Thursday, May 20, 2010

Lessons learned

I have learned recently that its very important to match tactics with your goals, or you may end up spinning your wheels and getting nowhere. First a bit of background:

I frequently bike to work for a variety of reasons. Mostly because its fun, and one of the few ways I enjoy getting exercise. My company also has a program where they donate money to a charity of my choice when I "self power commute", which biking qualifies for (I am up to >$150 for the year so far - not bad for something I would do anyway), so there is an incentive there as well. I am also lazy by nature, so when I set my Q2 goals at work (See: Goal Setting At Google for more info on how we set our goals), I added a personal goal to log 350 miles by biking or walking.

So most days (weather permitting), I biked to work, and since I am a GPS geek, I kept track of distance traveled, travel time, and speed (both average and maximum) using a GPS unit mounted to my bike. Notice that I keep track of distance, time, and speed, but my goal only deals with distance. This is where I went astray.

I started to focus on my speed more than distance, and I started pushing myself harder and harder to get faster average speeds. As a result I pushed myself to my absolute limits (which granted is not that hard to do) and I wore out my legs faster, and as a result couldn't bike every day. My legs simply couldn't take it. The end result is that I was not putting miles on my bike, and my goals started to slip. I also wasn't having as much fun.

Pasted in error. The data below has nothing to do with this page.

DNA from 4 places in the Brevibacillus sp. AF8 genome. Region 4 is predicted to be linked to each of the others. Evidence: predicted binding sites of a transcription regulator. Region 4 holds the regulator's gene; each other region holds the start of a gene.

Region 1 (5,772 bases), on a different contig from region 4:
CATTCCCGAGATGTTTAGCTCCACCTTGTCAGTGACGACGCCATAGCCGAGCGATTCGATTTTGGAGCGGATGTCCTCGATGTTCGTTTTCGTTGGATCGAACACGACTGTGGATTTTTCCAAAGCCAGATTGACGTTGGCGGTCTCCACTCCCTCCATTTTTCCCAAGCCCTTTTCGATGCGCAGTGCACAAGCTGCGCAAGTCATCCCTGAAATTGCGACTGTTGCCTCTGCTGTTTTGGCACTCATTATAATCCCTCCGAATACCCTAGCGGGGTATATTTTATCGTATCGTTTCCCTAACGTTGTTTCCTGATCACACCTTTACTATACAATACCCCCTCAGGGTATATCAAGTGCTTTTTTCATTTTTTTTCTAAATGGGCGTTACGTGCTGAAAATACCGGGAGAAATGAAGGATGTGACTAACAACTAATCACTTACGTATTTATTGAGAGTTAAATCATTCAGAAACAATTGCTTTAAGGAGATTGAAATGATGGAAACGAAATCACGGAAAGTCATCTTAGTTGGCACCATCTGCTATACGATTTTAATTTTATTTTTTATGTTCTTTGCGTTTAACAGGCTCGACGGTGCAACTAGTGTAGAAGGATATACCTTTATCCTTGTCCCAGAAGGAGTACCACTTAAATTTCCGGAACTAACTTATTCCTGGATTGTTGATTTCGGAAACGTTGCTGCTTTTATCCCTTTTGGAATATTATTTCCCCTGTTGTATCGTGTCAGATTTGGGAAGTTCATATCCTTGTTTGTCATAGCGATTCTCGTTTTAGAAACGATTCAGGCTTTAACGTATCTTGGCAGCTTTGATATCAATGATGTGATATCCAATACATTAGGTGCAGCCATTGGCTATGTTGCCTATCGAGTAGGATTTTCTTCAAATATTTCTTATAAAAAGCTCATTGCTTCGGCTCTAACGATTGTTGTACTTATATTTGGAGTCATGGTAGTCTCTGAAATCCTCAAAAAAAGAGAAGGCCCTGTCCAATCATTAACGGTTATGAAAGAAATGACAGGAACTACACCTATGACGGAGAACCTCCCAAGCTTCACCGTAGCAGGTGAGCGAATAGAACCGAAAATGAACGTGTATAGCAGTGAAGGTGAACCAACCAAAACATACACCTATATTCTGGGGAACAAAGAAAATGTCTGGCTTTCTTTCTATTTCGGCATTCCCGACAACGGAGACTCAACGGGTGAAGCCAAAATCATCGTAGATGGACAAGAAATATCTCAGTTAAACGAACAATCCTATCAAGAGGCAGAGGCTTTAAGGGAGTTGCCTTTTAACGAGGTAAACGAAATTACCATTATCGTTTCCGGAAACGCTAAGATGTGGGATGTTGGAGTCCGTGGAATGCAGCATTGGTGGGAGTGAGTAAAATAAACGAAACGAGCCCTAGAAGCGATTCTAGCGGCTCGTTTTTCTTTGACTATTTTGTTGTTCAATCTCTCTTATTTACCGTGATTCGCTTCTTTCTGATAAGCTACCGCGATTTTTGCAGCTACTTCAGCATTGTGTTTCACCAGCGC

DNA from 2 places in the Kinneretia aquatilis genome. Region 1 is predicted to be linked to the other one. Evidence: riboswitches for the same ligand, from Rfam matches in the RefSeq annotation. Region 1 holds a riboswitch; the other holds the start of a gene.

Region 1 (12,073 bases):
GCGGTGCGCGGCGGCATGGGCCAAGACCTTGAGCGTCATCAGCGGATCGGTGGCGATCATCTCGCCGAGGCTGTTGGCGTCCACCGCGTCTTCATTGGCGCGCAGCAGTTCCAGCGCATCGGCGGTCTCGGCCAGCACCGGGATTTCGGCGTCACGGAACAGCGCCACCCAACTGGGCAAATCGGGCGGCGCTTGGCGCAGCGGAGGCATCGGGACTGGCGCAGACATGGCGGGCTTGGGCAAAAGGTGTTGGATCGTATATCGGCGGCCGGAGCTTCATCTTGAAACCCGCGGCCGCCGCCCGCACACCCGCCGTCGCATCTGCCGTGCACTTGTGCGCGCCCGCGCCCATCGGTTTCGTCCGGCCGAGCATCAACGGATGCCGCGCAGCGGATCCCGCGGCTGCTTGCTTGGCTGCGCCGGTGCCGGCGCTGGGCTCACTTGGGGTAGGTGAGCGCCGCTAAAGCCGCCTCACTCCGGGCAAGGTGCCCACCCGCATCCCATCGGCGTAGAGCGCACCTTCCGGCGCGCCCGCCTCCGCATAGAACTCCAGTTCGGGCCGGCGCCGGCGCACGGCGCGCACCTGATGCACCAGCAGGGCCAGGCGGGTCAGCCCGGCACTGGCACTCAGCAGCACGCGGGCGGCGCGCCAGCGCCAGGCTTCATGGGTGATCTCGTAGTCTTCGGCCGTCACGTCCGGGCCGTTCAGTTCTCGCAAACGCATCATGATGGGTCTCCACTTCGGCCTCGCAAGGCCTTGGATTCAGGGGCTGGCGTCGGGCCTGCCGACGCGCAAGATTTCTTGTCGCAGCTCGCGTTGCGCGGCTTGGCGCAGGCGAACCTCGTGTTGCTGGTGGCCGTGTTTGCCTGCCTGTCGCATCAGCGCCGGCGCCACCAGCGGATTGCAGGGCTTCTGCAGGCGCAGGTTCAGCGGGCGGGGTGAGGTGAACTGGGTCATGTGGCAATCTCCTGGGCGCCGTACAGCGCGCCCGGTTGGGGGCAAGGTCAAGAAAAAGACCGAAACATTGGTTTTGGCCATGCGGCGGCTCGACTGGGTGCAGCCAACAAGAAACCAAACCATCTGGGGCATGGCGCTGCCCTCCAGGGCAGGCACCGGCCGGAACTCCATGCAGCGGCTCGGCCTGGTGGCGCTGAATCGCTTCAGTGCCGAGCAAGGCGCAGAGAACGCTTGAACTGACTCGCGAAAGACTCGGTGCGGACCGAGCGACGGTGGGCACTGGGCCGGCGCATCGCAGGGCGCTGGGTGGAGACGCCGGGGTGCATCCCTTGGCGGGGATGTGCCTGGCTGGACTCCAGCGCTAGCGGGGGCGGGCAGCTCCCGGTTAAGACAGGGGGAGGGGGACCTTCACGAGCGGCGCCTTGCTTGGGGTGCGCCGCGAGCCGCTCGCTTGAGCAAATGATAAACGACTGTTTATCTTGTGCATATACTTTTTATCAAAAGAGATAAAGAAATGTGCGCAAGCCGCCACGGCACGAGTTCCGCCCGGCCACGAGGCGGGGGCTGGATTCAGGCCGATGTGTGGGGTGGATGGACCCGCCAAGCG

To fix this I have simply stopped using my GPS on routes where I know the distances already, and stopped keeping track of the time. I have found that I enjoy it a lot more, and I am not killing my legs every time I get on the bike.

The life lesson I learned here is that it is very important to align short term tactics with long term goals. It can be very easy to hinder the ability to reach your goals by taking the wrong path along the way.

Another tangential lesson is be careful of the metrics you use to determine your actions. I only really care about distance, but the metric I followed the most was speed. This caused me to make bad decisions. The metrics being followed need to lead towards hitting the goals. Either the metrics or the goal has to change if one is to see success.

I am not saying one should never explore the alternate path, or try new things. I firmly believe that exploration and risk taking is an important part of growth both as a species and as an individual. However when the goals are set, and you have no intention of changing them, you need to be careful to make sure the steps you take don't lead you to a place where the goal becomes impossible.

Important life lesson there. Glad I learned it.

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